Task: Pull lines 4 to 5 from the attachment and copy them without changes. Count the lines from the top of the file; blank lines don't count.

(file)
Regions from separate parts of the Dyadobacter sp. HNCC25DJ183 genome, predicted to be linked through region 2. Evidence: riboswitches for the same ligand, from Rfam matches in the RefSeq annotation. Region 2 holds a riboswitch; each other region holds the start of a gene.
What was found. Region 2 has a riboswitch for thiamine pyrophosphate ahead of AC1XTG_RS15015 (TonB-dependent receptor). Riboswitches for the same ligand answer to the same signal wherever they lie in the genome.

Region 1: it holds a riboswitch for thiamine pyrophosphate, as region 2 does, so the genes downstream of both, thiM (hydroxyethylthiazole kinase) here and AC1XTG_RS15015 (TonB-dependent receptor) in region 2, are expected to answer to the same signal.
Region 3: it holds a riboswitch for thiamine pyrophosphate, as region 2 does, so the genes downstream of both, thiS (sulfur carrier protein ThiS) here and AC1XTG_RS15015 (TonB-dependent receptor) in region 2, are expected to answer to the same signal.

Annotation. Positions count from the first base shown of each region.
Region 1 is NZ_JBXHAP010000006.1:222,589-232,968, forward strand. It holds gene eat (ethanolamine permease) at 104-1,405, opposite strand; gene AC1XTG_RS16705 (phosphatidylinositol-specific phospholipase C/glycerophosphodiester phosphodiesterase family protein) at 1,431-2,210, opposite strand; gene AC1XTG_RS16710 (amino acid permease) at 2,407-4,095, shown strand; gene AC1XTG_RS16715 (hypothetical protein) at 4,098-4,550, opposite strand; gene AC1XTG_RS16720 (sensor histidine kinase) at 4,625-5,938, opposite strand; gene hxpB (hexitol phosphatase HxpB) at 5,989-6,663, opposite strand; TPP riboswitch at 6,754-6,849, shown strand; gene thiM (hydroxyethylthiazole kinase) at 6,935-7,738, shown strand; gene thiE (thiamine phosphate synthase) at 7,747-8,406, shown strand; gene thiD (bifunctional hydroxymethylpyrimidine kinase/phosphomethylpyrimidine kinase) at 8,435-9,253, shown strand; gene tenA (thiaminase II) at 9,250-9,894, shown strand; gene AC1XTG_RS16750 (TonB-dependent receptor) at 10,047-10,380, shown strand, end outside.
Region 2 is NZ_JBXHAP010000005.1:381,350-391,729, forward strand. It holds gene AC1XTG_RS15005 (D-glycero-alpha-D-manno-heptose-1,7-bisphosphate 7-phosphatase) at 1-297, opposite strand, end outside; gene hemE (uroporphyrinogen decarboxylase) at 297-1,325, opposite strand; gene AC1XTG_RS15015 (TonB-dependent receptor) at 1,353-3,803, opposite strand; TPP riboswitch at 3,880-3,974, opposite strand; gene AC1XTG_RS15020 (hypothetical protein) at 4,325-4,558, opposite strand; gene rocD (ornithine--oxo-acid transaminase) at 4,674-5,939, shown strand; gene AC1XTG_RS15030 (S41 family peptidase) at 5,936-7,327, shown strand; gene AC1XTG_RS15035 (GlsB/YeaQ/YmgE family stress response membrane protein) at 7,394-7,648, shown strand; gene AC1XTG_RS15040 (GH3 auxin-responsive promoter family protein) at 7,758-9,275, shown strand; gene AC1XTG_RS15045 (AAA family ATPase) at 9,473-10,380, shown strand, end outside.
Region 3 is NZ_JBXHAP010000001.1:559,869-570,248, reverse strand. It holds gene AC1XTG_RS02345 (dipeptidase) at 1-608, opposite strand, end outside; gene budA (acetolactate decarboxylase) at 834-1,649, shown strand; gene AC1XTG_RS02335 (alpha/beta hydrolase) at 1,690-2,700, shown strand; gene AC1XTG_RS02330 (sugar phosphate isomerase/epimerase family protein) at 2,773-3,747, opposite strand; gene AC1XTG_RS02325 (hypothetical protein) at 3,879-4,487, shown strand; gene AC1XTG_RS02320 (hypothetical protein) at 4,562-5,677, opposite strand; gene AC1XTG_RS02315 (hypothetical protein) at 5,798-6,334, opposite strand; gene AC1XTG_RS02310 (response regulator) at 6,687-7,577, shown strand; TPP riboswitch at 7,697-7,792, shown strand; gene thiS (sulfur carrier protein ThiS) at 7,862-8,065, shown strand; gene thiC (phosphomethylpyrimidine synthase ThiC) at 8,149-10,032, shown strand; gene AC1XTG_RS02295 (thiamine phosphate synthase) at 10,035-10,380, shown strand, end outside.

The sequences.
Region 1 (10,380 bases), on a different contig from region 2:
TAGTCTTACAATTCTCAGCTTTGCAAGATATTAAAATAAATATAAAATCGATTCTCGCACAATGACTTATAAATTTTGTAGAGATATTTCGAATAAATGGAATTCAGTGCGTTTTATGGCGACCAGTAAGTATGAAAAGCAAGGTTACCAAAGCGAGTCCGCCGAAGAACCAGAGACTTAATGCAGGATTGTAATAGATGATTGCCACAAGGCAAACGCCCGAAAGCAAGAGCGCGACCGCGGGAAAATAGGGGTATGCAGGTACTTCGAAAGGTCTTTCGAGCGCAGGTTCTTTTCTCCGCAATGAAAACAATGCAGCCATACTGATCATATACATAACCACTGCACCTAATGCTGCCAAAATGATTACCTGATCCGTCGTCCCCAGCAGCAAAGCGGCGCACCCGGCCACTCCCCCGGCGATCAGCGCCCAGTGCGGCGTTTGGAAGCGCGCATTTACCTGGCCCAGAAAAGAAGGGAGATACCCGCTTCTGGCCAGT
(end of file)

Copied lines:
Region 3: it holds a riboswitch for thiamine pyrophosphate, as region 2 does, so the genes downstream of both, thiS (sulfur carrier protein ThiS) here and AC1XTG_RS15015 (TonB-dependent receptor) in region 2, are expected to answer to the same signal.

Annotation. Positions count from the first base shown of each region.